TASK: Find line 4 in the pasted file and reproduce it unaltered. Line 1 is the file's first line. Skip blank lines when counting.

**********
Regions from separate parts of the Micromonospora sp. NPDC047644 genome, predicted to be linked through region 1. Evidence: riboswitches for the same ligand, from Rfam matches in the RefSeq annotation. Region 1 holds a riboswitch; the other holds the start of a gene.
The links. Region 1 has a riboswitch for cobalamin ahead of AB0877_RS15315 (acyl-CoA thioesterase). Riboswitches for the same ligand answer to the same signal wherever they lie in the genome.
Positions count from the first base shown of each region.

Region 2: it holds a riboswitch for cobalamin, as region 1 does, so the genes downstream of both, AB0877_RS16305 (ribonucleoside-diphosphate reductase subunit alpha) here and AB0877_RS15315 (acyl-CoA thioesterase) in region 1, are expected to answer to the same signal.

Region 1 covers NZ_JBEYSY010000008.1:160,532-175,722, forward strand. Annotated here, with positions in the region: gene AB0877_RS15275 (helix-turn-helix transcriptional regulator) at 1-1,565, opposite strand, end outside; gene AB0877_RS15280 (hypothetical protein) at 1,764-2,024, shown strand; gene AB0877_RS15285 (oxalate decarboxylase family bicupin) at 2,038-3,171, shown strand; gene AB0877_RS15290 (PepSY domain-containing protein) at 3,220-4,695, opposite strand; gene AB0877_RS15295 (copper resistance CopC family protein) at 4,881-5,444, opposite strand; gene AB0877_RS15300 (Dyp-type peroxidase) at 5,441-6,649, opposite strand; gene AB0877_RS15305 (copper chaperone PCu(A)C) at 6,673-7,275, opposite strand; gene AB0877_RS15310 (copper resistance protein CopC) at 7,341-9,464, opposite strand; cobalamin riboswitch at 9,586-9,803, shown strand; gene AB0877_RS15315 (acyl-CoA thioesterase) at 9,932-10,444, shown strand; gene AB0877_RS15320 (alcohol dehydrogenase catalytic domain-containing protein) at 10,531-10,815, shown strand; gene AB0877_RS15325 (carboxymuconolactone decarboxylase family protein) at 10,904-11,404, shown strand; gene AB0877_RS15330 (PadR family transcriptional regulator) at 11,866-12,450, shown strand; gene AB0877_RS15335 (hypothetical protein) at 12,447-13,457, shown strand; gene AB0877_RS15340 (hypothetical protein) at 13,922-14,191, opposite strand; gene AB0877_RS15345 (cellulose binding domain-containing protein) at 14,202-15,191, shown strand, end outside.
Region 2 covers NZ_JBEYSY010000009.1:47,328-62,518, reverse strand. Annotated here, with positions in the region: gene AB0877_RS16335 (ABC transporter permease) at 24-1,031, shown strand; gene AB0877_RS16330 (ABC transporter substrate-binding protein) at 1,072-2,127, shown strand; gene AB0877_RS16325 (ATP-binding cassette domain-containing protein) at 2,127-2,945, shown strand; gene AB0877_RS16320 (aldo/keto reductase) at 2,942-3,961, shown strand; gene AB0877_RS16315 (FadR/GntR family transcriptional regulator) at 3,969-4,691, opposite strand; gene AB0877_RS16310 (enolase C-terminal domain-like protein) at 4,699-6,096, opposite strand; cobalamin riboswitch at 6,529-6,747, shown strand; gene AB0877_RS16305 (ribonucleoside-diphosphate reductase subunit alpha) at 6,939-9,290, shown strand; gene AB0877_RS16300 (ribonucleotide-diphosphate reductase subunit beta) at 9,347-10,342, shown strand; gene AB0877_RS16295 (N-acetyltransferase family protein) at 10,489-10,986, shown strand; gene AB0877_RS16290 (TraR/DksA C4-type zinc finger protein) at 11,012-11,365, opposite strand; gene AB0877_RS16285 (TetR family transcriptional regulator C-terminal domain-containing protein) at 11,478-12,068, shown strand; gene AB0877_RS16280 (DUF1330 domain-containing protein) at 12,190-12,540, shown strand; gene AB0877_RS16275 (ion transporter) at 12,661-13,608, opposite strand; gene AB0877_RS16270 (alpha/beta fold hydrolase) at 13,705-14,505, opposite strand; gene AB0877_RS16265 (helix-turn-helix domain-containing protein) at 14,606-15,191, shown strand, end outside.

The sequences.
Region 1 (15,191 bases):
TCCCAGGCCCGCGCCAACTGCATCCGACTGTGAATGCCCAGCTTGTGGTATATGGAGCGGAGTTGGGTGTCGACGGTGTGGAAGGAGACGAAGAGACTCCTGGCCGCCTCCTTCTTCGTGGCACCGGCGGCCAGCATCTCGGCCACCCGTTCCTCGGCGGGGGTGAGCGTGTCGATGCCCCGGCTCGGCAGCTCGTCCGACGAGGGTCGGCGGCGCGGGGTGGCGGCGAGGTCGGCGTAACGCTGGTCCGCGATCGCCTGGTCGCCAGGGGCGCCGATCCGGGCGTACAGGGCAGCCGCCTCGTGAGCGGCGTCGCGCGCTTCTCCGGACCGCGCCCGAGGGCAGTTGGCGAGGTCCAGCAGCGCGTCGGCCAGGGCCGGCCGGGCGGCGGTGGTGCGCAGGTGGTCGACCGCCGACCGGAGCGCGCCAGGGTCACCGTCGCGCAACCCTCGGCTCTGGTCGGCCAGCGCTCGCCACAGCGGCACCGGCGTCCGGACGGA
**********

Region 2: it holds a riboswitch for cobalamin, as region 1 does, so the genes downstream of both, AB0877_RS16305 (ribonucleoside-diphosphate reductase subunit alpha) here and AB0877_RS15315 (acyl-CoA thioesterase) in region 1, are expected to answer to the same signal.